Apostles and prophets don’t need me to defend them. But I want to explore how I feel when I read others describe them as racist bigots. Those are two very hateful terms, yet they seem to be used freely these days in the ongoing dialog about the First Presidency letter of 29 June 2008.
In my simple mind, I define a racist to be someone who feels, believes or acts as if being born into a particular race provides an individual with inherent superiority over others not of that race. Racial discrimination is the act of denying basic rights to individuals based solely on their race.
A bigot, of course, is defined as a person who is intolerant of opinions, lifestyles, or identities differing from his or her own. A bigot is also defined as one who regards or treats the members of a group – racial, ethnic or any other kind of group or class – with hatred and intolerance.
Proposition 8 is a moral issue
Some in the dialog about the letter of June 29th have defined the current opposition to same-sex marriage as bigotry. They have further argued that Prop 8 support is very similar to the policy of the church that excluded blacks from participating in the priesthood prior to the 1978 revelation.
While I have not yet written my own essay about the blacks and the priesthood, I have tried to make it clear that these two issues are not related. The exclusion of blacks from the priesthood was based on a policy. Our stand against same-sex marriage is based on morality, not policy.
The Church of Jesus Christ of Latter-day Saints has a religious obligation to raise its voice on issues that affect the moral fabric of society such as same sex marriage. To quote Lee Benson of the Deseret News, “Every third-grader knows that. It’s what churches do.” It’s a moral issue.
It is not bigotry – we do not hate
I don’t know why some have backed away from facing this issue head-on. Sure, Proposition 8 is about restoring or making clear the definition of marriage as originally intended, but let’s face it – we are involved as a church because we believe that homosexual behavior is wrong and a sin.
I believe that it’s way too late to attempt to persuade anyone reading this essay why we should support the First Presidency in what they have asked us to do here in California. Most members made up their mind long ago and have been participating to ensure the passage of the initiative.
I just want to be clear that this is not bigotry. There is no hatred involved. We are simply trying to defend what the Lord put into place long ago. I have written previously about the definition of tolerance. The Lord does not condone homosexual behavior. Tolerance does not mean condone.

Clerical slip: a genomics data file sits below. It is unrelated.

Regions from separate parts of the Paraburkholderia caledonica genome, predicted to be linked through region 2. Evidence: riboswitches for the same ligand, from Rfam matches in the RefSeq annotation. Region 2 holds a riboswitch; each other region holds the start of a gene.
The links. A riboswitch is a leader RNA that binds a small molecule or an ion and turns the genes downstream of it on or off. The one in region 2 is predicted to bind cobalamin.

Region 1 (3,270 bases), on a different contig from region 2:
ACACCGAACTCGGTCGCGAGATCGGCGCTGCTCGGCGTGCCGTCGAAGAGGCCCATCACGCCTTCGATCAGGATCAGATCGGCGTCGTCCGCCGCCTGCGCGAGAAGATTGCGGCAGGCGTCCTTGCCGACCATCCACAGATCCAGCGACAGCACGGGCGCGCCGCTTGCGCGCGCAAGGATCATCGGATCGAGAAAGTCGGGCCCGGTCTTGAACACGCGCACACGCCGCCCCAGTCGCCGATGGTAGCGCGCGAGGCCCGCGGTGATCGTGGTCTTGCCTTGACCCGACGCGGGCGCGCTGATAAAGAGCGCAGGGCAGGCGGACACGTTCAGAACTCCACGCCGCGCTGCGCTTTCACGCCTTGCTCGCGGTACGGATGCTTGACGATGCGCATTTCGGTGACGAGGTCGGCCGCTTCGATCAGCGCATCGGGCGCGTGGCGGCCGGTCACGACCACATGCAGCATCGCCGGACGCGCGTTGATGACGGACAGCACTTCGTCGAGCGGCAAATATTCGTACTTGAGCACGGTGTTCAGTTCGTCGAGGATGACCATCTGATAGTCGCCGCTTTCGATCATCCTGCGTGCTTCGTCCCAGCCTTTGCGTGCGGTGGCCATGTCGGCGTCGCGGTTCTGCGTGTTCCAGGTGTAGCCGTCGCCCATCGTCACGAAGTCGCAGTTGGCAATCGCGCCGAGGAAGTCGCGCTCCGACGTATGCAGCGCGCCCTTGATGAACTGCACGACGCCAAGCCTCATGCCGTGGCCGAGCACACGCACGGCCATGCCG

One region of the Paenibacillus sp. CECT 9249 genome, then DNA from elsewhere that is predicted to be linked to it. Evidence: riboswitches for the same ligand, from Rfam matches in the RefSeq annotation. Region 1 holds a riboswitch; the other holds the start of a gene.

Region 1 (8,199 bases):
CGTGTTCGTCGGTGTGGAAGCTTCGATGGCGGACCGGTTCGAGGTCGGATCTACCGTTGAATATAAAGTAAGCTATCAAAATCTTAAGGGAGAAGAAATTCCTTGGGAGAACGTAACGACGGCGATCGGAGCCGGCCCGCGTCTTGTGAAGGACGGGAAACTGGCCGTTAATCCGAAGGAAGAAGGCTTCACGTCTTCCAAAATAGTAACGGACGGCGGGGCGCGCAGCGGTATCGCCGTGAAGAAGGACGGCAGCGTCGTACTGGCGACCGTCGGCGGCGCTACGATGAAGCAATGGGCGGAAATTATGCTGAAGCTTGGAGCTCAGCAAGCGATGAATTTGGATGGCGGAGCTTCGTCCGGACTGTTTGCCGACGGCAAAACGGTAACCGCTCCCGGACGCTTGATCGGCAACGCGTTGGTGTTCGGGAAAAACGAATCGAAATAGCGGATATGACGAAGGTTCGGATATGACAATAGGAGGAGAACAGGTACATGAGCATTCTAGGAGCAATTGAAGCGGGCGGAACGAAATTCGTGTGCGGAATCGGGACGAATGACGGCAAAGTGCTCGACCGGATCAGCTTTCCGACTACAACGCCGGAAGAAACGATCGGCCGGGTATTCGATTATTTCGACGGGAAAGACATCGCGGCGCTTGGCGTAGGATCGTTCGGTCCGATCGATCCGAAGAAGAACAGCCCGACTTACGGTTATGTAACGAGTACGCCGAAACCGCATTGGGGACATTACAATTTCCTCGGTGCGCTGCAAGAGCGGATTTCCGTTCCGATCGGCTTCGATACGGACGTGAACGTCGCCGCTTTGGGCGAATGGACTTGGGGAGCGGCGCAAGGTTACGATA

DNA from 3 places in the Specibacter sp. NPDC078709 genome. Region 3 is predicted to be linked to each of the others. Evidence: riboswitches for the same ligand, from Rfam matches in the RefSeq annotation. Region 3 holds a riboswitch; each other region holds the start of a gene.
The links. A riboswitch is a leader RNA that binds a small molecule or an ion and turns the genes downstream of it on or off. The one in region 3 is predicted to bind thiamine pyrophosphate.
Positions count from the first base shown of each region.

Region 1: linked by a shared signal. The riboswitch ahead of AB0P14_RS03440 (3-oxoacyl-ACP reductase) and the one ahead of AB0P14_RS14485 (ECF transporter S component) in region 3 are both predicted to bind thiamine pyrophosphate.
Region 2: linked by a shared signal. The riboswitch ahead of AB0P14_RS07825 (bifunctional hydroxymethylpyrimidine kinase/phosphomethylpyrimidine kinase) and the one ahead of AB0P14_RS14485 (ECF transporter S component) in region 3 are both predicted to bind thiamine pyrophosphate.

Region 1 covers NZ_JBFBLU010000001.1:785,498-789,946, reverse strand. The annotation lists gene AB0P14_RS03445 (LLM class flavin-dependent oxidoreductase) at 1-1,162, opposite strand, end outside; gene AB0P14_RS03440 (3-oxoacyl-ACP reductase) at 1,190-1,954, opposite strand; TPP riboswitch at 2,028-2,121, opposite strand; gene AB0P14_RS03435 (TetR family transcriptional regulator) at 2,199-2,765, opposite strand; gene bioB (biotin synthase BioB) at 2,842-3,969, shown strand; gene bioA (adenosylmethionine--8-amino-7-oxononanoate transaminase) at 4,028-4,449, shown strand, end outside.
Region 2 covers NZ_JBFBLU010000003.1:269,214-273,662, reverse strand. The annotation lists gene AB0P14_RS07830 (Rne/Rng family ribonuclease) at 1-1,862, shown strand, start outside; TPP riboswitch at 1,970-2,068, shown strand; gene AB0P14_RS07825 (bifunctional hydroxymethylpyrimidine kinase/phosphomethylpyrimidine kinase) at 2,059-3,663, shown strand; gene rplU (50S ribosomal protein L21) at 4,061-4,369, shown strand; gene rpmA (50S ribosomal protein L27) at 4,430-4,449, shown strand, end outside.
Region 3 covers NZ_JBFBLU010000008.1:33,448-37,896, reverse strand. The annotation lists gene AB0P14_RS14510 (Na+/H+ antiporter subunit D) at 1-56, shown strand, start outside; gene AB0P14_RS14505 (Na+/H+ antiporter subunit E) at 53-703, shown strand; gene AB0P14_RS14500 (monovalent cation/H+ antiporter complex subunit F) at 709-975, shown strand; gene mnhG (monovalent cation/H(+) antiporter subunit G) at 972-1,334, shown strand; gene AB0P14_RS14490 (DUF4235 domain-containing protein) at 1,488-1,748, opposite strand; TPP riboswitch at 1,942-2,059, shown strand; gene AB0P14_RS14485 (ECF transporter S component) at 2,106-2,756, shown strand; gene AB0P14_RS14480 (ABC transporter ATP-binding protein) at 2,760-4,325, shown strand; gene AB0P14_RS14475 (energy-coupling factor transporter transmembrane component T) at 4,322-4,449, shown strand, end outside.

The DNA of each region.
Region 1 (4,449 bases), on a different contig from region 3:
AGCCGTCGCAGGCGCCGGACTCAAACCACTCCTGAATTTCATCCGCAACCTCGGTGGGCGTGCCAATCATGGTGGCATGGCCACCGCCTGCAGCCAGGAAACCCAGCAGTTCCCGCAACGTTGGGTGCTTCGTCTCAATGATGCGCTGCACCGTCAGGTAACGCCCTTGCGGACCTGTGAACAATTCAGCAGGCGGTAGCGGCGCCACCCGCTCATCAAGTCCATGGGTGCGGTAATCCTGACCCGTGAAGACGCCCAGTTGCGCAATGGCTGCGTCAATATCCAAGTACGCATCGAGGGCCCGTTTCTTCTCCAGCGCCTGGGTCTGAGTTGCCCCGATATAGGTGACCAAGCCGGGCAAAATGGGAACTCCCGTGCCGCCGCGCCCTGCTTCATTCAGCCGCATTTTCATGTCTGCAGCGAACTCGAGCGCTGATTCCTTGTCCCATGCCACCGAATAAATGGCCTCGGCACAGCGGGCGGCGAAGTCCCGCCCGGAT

Same-sex marriage is not a right
Some have commented on previous essays I have written on this subject by claiming that by supporting proposition 8, we are trying to take away the right to marry. I don’t see marriage as a right. To me, it is a privilege granted first by God and then recognized by society through laws.
True, the Supreme Court of the State of California in effect granted this right by overturning the law that the people voted into place in 2000 with Proposition 22. The vote on proposition 8 will ensure that it is the voice of the people that grant this right, not through a judicial review process.
As I have commented to others on this blog while dialoging about the subject, this vote will give us a clear indication how the people of the State of California really feel about homosexuality. If proposition 8 fails then it will be clear that the majority of society embraces same-sex marriage.
Honor and sustain the First Presidency
I hope that no matter what the outcome of the vote that we will be very careful about the way we write about the Lord’s anointed. Calling apostles and prophets bigots is just not something that a faithful member of the church would want to do, especially if we have covenanted not to do so.
These are men who epitomize the pure and unselfish love of the Savior to me. I was so very impressed with the recent conference address of Elder Robert D. Hales on Christian courage. We do not retaliate. We do not give in to hatred. We see opportunity in the midst of opposition.
The Lord knows the hearts of our accusers and how we can most effectively respond to them. As true disciples seek guidance from the Spirit, they receive inspiration tailored to each encounter. And in every encounter, true disciples respond in ways that invite the Spirit of the Lord.
Summary and conclusion
I know some who read this will disagree with what I have written. You may feel strongly that I am denying what you see as black and white. As one visitor wrote on a previous essay, “I don’t care what you call it. To me it is hate when you try to take away my rights. That’s bigotry.”
Try to see the bigger picture. We are a society of millions of people who see homosexuality and same-sex marriage in varying degrees of acceptance. Isn’t it wonderful that we live in a society in which we agree to be governed by laws and by a constitution that we have all voted on?
I honor and sustain the First Presidency as servants of the Lord Jesus Christ. I appreciate their courage in speaking out on this issue. I am so amazed at the results from one single letter. Their example in restraint is amazing when they are called evil for encouraging that which is good.
Note: For the story on the picture, visit Messenger and Advocate